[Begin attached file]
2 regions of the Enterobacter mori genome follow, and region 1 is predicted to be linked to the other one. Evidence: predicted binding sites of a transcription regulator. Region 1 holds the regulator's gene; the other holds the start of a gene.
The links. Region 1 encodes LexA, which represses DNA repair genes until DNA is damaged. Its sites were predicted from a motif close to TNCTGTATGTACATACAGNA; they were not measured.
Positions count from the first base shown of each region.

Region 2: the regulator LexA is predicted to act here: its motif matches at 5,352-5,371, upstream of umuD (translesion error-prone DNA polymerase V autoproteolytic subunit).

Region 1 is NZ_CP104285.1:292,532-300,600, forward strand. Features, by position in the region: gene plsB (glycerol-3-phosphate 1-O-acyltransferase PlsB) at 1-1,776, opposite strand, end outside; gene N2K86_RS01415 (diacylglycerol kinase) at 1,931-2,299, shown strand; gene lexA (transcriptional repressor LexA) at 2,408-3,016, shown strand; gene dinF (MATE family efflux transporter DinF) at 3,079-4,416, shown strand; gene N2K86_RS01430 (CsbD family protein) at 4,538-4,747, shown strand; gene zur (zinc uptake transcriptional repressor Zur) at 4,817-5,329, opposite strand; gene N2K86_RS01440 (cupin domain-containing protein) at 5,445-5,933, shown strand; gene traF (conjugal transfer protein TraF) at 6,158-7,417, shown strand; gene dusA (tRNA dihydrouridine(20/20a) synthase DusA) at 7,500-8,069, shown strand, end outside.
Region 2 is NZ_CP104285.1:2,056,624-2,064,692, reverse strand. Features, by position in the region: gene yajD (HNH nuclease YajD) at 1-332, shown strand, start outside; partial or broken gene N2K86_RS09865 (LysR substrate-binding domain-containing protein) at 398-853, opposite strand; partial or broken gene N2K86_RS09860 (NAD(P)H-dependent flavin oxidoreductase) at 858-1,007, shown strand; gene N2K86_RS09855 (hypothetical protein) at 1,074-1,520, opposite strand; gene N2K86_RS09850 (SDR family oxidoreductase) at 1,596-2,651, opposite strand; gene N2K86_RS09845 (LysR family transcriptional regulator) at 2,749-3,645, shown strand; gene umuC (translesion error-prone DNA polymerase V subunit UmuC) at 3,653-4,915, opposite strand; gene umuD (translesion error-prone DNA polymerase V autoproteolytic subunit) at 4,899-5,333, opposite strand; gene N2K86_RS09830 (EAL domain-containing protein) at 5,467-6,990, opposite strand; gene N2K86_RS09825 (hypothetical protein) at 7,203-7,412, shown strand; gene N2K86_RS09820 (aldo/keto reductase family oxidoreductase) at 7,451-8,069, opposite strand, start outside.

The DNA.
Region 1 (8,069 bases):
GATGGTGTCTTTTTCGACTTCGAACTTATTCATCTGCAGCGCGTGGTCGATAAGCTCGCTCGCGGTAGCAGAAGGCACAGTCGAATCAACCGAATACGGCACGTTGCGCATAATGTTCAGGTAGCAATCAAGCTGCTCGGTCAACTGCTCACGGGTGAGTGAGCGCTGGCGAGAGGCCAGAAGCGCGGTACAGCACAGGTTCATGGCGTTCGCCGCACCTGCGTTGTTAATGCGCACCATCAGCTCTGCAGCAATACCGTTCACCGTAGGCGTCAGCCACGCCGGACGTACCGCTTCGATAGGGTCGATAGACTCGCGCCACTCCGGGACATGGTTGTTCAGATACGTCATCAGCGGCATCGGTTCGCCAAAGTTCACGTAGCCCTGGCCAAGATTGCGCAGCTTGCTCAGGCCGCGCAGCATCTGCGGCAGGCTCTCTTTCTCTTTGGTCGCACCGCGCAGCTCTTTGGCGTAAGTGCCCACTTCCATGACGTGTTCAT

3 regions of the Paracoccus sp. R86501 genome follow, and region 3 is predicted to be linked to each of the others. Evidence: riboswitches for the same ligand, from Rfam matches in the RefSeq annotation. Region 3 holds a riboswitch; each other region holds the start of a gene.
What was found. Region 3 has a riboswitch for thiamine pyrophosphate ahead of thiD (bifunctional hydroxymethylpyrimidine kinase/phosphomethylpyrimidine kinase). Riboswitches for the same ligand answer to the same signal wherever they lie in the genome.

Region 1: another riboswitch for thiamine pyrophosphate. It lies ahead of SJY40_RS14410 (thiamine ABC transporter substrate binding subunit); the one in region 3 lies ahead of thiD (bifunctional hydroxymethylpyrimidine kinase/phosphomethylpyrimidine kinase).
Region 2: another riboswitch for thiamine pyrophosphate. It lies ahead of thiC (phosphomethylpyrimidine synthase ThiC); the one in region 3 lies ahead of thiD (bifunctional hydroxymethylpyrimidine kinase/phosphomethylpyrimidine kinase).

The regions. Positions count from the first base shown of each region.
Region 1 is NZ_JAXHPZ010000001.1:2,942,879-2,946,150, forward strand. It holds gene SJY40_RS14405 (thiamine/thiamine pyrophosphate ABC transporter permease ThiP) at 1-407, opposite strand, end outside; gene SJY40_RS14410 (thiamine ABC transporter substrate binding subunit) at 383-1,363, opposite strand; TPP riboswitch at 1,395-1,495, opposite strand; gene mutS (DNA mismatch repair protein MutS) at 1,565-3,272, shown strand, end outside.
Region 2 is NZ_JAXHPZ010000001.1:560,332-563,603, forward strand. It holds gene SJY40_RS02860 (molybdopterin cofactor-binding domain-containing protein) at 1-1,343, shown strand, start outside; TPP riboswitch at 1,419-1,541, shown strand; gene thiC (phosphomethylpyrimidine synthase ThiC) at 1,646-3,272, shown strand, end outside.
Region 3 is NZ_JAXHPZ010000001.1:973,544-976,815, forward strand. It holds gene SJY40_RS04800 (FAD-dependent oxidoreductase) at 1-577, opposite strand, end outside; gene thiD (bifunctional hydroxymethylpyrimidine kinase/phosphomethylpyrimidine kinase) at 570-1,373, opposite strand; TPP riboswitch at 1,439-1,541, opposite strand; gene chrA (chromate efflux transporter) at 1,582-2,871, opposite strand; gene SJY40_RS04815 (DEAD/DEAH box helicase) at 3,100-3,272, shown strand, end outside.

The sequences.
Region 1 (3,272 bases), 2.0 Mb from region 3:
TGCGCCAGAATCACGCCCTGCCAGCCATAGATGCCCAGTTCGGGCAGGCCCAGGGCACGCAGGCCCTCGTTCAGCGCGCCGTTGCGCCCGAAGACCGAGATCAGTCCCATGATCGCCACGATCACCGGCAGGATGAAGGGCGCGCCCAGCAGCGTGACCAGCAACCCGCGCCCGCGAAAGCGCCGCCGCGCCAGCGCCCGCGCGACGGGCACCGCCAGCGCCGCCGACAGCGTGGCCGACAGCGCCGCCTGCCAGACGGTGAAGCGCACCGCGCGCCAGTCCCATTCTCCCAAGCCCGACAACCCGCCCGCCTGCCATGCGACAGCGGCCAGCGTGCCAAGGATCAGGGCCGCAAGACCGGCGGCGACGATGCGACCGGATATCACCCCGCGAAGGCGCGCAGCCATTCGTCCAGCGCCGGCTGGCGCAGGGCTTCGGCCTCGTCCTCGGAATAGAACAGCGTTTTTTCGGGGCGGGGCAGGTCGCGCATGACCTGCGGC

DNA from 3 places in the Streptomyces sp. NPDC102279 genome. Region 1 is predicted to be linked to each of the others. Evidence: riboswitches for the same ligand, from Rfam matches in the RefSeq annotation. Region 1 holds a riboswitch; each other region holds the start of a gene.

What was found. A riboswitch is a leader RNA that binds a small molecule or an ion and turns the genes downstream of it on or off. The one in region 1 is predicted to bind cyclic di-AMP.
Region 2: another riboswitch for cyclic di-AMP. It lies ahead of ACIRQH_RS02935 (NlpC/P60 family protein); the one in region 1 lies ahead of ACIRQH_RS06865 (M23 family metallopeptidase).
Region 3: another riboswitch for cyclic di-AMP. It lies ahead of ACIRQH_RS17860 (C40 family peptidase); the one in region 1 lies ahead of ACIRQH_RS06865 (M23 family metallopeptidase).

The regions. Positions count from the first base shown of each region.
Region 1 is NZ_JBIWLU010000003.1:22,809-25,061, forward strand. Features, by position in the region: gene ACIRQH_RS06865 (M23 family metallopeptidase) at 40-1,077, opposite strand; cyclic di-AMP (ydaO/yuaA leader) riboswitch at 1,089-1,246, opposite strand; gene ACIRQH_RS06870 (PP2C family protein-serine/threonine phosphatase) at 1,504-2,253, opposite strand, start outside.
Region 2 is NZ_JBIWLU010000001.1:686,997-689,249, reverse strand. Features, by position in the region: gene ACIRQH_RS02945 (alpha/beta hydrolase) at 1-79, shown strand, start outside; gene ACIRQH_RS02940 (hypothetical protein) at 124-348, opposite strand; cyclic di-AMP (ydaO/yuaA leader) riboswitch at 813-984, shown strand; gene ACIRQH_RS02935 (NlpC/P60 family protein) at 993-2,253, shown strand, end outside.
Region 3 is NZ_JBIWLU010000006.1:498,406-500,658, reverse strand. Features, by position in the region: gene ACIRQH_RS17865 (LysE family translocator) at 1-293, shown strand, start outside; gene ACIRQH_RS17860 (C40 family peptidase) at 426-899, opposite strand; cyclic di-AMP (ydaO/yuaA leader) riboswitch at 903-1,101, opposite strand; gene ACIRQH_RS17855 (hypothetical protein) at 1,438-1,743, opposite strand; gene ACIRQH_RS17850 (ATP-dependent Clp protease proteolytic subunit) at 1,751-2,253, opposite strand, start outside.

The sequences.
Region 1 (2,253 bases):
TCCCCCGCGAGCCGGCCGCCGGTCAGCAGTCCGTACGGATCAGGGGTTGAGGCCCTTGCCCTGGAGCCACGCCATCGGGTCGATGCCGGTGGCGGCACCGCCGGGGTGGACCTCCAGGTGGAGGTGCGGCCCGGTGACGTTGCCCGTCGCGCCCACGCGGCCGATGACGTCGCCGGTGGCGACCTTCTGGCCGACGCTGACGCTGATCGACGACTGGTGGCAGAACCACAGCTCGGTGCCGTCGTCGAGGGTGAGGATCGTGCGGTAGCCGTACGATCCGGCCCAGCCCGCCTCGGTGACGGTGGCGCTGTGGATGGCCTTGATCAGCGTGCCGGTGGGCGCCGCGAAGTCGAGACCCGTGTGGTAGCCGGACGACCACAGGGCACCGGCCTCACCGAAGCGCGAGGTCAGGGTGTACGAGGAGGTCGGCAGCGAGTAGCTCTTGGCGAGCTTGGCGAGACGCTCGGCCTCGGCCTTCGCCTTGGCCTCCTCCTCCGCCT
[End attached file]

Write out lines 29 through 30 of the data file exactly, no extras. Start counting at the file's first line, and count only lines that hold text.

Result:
The sequences.
Region 1 (2,253 bases):